Can global warming be mitigated by a technological fix such as injecting light-blocking particles into the atmosphere or chemically “scrubbing” excess greenhouse gases from the atmosphere? Department of Global Ecology scientist Ken Caldeira addressed this question in his testimony to the U.S. House of Representatives Committee on Science and Technology in a hearing titled“Geoengineering: Assessing the Implications of Large-Scale Climate Intervention” on November 5, 2009.

Caldeira testified that climate change poses a real risk to Americans and that the surest way to reduce this risk is to reduce emissions of greenhouse gases. But other options, such as geoengineering approaches, may also cost-effectively contribute to risk reduction in certain circumstances. 

Solar Radiation Management (SRM) approaches seek to reduce the amount of climate change by reflecting some of the sun’s warming rays back to space. Carbon Dioxide Removal (CDR) approaches seek to reduce the amount of climate change and ocean acidification by removing the greenhouse gas carbon dioxide from the atmosphere.

 The most promising SRM proposals appear to be inexpensive, can be deployed rapidly, and can cause the Earth to cool quickly. But they do not address the root causes of our climate problem or the problem of ocean acidification.  Examples of SRM include injecting particles into the atmosphere or whitening clouds over the ocean to reflect incoming solar radiation. While SRM approaches may reduce overall climate risk, they may also introduce additional environmental and political risk.

The most promising CDR approaches appear to be expensive (relative to SRM, but perhaps competitive to reducing emissions) and take a long time before they could cool the Earth. However, they address the root cause of the problem – excess carbon dioxide in the atmosphere. Examples include biological approaches such as planting forests and chemical approaches that extract carbon dioxide from the atmosphere or from emissions sources and store it underground.

Neither SRM nor CDR would be a climate cure-all, however.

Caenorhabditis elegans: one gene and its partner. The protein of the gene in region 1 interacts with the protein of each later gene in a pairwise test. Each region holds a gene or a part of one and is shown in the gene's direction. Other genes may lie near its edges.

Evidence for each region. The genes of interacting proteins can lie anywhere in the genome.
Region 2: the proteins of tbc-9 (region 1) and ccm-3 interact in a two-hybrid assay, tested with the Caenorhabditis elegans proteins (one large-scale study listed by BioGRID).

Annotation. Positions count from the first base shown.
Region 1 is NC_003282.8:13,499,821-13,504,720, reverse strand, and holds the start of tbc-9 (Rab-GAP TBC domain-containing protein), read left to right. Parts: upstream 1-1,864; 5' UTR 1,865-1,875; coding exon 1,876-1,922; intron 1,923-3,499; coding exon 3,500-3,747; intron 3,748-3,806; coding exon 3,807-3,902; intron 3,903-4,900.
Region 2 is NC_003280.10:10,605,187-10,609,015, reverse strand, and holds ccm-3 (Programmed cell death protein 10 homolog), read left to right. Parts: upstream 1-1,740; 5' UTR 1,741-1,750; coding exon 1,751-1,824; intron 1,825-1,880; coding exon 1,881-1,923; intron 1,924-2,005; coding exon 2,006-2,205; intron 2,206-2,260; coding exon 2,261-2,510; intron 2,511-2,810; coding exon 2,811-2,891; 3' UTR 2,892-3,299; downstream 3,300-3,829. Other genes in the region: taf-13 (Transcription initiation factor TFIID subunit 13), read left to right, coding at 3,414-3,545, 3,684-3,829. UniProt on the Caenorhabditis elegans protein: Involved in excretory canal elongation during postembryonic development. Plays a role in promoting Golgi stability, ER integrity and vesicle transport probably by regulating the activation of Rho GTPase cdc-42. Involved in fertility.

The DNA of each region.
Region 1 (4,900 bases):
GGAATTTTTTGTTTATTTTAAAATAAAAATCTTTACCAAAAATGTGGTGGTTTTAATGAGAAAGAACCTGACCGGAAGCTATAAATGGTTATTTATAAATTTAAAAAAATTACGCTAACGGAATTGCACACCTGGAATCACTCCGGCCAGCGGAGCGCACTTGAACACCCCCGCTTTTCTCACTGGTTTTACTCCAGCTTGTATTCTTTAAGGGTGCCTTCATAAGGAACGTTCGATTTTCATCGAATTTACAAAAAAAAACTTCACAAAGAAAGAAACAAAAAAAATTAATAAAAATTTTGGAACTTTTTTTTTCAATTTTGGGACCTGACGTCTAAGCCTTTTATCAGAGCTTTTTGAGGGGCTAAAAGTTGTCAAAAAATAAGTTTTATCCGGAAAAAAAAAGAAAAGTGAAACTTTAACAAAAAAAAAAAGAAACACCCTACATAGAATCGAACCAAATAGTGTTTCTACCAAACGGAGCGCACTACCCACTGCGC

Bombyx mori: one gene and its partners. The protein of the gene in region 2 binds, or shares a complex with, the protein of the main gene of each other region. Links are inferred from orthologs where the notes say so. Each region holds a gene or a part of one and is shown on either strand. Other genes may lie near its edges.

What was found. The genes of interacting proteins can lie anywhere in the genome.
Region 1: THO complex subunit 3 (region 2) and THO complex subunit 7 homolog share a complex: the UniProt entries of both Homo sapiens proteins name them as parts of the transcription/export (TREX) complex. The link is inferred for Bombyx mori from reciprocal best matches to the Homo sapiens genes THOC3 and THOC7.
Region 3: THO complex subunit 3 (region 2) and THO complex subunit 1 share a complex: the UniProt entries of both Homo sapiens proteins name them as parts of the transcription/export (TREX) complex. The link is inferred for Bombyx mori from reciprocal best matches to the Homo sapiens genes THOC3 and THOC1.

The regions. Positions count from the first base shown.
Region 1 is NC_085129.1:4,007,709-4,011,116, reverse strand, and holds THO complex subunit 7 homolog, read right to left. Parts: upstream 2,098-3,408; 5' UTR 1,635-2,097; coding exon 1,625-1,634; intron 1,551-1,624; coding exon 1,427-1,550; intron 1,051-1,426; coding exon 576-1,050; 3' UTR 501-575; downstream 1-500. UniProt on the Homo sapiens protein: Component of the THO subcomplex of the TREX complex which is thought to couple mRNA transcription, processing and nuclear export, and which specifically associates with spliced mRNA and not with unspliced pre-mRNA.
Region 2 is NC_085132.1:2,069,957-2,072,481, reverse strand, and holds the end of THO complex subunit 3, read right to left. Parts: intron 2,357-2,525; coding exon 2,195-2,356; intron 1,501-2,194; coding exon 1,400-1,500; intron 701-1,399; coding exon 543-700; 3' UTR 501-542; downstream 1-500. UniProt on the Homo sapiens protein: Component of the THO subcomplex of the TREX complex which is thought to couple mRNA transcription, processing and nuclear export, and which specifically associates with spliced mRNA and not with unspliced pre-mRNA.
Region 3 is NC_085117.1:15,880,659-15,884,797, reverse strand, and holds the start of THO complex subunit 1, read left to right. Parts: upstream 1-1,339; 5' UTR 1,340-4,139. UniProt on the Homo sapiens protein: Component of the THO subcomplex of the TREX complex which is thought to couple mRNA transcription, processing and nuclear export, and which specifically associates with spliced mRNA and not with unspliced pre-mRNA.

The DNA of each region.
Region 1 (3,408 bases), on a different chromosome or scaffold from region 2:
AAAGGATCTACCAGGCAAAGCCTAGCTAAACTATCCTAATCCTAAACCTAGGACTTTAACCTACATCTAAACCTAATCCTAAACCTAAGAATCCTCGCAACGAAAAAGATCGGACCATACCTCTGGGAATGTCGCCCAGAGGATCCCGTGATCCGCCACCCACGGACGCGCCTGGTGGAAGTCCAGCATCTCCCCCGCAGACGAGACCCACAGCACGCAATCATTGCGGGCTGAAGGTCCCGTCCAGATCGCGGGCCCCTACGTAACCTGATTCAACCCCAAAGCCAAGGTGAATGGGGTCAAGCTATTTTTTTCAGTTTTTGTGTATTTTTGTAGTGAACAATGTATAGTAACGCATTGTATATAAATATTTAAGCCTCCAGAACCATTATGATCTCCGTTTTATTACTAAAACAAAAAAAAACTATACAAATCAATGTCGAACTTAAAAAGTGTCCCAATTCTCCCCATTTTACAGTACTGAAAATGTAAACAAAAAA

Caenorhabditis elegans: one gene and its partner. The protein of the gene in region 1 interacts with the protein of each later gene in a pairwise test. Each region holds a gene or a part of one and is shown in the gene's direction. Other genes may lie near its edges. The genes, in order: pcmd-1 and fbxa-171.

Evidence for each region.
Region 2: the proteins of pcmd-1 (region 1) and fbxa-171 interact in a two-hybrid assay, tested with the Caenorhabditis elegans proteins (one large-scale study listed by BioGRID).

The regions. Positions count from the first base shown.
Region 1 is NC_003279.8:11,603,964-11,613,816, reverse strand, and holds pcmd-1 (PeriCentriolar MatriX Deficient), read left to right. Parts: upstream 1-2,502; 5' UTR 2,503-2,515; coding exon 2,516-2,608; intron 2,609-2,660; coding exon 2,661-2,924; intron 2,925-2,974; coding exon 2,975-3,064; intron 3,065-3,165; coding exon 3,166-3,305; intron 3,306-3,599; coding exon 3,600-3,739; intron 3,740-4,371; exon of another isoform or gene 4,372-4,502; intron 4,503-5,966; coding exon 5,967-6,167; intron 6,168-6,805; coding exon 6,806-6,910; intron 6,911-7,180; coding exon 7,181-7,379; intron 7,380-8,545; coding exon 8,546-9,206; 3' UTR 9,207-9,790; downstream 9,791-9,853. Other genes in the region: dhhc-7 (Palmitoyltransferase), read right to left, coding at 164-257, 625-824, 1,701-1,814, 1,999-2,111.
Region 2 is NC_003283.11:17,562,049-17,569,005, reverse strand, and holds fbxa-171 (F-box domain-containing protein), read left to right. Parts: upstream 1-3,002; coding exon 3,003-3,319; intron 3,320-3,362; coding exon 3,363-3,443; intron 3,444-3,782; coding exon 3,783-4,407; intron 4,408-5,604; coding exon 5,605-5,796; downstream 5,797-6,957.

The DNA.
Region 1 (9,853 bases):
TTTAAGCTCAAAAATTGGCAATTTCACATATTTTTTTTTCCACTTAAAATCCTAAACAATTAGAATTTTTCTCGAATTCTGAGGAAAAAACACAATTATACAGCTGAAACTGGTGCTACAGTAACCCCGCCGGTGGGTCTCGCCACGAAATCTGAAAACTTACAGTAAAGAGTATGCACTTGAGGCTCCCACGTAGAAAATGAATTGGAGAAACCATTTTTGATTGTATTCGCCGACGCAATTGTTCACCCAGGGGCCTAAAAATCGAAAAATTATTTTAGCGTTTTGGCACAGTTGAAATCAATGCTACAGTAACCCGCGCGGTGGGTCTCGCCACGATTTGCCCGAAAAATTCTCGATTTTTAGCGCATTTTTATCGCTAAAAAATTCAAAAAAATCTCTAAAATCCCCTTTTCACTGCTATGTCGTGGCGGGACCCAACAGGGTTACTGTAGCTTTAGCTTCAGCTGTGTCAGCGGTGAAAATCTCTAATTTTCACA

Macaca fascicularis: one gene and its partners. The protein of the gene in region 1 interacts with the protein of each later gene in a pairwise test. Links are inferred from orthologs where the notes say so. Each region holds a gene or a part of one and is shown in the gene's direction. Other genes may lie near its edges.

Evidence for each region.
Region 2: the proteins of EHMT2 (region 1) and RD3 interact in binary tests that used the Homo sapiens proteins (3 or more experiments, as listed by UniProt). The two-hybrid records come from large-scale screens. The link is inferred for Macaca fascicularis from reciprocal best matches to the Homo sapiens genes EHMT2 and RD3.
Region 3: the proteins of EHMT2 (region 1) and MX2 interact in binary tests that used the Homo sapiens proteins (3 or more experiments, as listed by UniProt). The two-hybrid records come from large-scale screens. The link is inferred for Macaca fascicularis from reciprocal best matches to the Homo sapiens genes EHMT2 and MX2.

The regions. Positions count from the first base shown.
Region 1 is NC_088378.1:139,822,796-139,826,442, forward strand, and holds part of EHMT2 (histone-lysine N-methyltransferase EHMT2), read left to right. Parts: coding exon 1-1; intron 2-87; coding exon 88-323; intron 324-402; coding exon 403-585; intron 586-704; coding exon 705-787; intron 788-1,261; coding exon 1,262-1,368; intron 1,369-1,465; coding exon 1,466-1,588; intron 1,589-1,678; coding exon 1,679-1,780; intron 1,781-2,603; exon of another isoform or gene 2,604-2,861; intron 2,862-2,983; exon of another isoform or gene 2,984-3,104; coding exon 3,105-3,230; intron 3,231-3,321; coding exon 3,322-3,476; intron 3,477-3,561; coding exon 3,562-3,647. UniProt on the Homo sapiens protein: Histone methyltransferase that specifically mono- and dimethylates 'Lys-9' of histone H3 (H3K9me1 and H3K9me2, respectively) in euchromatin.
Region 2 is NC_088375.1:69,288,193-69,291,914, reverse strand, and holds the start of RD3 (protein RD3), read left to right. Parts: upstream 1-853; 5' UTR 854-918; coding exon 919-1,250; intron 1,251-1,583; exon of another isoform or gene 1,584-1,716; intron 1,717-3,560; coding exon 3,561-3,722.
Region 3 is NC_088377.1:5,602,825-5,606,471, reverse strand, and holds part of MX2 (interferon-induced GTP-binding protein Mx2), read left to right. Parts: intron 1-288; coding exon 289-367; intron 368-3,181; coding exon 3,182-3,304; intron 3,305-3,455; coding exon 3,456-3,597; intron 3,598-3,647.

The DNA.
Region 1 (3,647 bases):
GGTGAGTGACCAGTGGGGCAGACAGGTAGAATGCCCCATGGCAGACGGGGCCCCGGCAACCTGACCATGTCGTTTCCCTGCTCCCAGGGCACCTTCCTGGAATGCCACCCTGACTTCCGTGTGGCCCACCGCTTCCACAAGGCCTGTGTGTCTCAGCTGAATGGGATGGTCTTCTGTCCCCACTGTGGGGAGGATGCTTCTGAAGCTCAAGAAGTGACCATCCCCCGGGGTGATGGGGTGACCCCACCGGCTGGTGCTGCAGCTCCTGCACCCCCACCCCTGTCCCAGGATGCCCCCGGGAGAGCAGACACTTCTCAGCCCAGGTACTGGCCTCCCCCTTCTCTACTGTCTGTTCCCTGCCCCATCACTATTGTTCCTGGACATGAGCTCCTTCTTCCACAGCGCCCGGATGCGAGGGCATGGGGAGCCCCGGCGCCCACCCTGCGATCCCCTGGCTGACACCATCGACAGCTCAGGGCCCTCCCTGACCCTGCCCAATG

“The best, surest, and clearest way to reduce environmental risk associated with greenhouse gas emissions is to reduce greenhouse gas emissions,” said Caldeira in his written testimony. “If you take the risk of climate damage seriously, you want to take action to diminish risk by reducing greenhouse gas emissions, but you would not want to limit yourself to only one risk-reduction approach.”

Caldeira compared geoengineering approaches to seatbelts in automobiles. “Just because we wear seatbelts, that does not mean we will drive more recklessly,” he said. “Seat belts can remind us that driving is a dangerous activity.”

He stressed the need for a research program to uncover the limitations and potential pitfalls of geoengineering. “We do not want our seat belts to be tested for the first time when we are in an automobile accident. If the seat belts are not going to work, it would be good to know that now. If there is something really wrong with thoughtfully intervening in the climate system, we should try to find that out now, so that if a crisis occurs, policy makers are not put in the position of having to decide whether to let people die or try to save their lives by deploying, at full scale, an untested system.

“We need the research now to establish whether such approaches can do more good than harm,” he said. “This research will take time. We cannot wait to ready such systems until an emergency is upon us.”